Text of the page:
A polymer coating might be the answer to the perpetual paucity of blood for transfusion
the possibility of developing a universally acceptable blood type has risen following the coating of red blood cells with a polymer. Researchers from the Baylor College of Medicine, Houston, and the Albany Medical College, New York, achieved this by disguising the red blood cell surface with polymer coatings. Such a blood cell would help make a blood sample suitable to all patients irrespective of their blood group. Moreover, checking of blood group before administering it would be avoided if polymer-coated cells can be developed to achieve a universal blood type ( New Scientist , Vol 154, No 2082).
Blood transfusions are essential to save lives and organising donors is a difficult task. Moreover, about 50 per cent of blood received from voluntary donors in India is unsafe, according to a study by Blood Bank Society. In addition, such blood is often expensive, unreliable and may even carry viruses such as hepatitis b or the hiv . In India, the requirement of blood stands at over 40 lakh units every year. Blood banks can supply only 19 lakh units. The universal blood group will reduce the immense pressure on blood banks.
There are over 400 blood groups and it is important for the doctors to know which blood group suits the patients before a transfusion is given. Nearly 45 per cent people belong to the o or a blood groups. Only 8 per cent belong to the b category, and still fewer -- about 3 per cent -- have the ab group.
The presence or absence of certain antigens on the surface of the red blood cells determines which group a person belongs to. These antigens can trigger powerful and destructive reactions in patients given the wrong blood type. People with type a blood must be given blood of type a or type o , the universal donor. Only people with ab type are universal recipients; able to receive any type of blood. Only o group blood cells lack type a and type b surface antigens. In an emergency, group o blood can be given to any patient because it provokes no reaction from the immune system. This is why o group blood is always in short supply.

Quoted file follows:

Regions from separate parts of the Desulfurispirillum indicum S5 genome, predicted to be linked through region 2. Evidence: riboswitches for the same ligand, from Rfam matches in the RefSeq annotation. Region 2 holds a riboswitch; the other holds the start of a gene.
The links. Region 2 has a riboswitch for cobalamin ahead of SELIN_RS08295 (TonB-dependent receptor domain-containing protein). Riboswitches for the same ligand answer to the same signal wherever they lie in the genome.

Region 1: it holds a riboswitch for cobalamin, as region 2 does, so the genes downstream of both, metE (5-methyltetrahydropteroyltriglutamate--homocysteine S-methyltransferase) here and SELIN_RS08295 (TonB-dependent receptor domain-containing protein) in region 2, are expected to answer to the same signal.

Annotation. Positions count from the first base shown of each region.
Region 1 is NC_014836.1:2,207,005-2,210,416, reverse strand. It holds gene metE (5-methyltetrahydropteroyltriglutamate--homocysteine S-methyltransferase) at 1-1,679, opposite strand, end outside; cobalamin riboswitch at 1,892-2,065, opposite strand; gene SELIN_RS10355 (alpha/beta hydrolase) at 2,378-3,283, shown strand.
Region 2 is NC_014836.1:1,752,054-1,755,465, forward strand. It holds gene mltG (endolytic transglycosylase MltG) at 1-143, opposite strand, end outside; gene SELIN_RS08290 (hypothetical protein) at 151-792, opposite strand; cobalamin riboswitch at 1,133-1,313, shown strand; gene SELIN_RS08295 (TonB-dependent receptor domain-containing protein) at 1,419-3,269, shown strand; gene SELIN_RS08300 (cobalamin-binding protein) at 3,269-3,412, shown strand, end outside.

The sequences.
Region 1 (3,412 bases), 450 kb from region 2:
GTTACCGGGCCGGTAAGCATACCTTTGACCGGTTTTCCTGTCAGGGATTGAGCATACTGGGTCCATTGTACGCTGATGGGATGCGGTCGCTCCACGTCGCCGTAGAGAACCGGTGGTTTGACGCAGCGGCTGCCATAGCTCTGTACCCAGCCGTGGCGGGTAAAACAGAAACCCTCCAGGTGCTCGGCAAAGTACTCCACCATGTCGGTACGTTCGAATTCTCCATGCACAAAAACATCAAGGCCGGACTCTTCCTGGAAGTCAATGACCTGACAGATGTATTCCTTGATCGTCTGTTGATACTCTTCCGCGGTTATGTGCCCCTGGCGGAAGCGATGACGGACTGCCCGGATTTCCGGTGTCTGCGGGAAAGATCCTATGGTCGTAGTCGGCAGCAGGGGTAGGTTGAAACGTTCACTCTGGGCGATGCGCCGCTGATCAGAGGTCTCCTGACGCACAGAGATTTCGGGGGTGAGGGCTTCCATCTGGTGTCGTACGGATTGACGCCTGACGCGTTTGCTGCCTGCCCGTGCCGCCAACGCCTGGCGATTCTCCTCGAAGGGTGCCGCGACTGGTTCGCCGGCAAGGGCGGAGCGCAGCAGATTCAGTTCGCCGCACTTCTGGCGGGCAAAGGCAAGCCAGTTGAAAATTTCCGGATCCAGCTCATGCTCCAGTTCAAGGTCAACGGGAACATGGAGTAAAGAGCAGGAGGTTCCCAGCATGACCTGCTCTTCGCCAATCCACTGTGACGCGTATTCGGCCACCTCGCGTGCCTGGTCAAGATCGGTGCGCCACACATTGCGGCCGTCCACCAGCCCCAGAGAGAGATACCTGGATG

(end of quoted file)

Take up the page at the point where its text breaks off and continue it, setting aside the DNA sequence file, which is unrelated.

A universal blood type will help avoid adverse reactions of infusion of a wrong blood group and reduce the process of testing and labelling before it is stored. An estimated 75 per cent of transfusion accidents in India are caused by wrong entries in registers and wrong labelling.
Mark Scott and his team of researchers at the Baylor College disguised the transfused blood using a polyethylene glycol ( peg ) coating. They separated erythrocytes (red blood cells) from other blood constituents such as plasma and platelets. The coat was applied by mixing the cells with peg . The polymer coating does not interfere with the primary functions of the blood cell, such as carrying oxygen to various parts of the body. Coated cells live as long the normal cells and stop antibodies from recognising and rejecting them.
Scientists have been successful in testing this experimental blood type in animals, and with human cells in test tubes. Coated sheep and rat blood cells injected into mice lasted 360 times longer than untreated cells. Human cells have functioned well and lived up to 50 days -- the normal life span of a red blood cell in our bodies.
Applications of peg -coated blood cells would include dealing with diseases like sickle-cell anaemia and haemophilia, where people require regular blood transfusions. Because these patients have transfusions so frequently, they tend to develop reactions to blood of their own group. The researchers hope to block all harmful reactions with minor cell surface proteins by administering red blood cells coated with peg .
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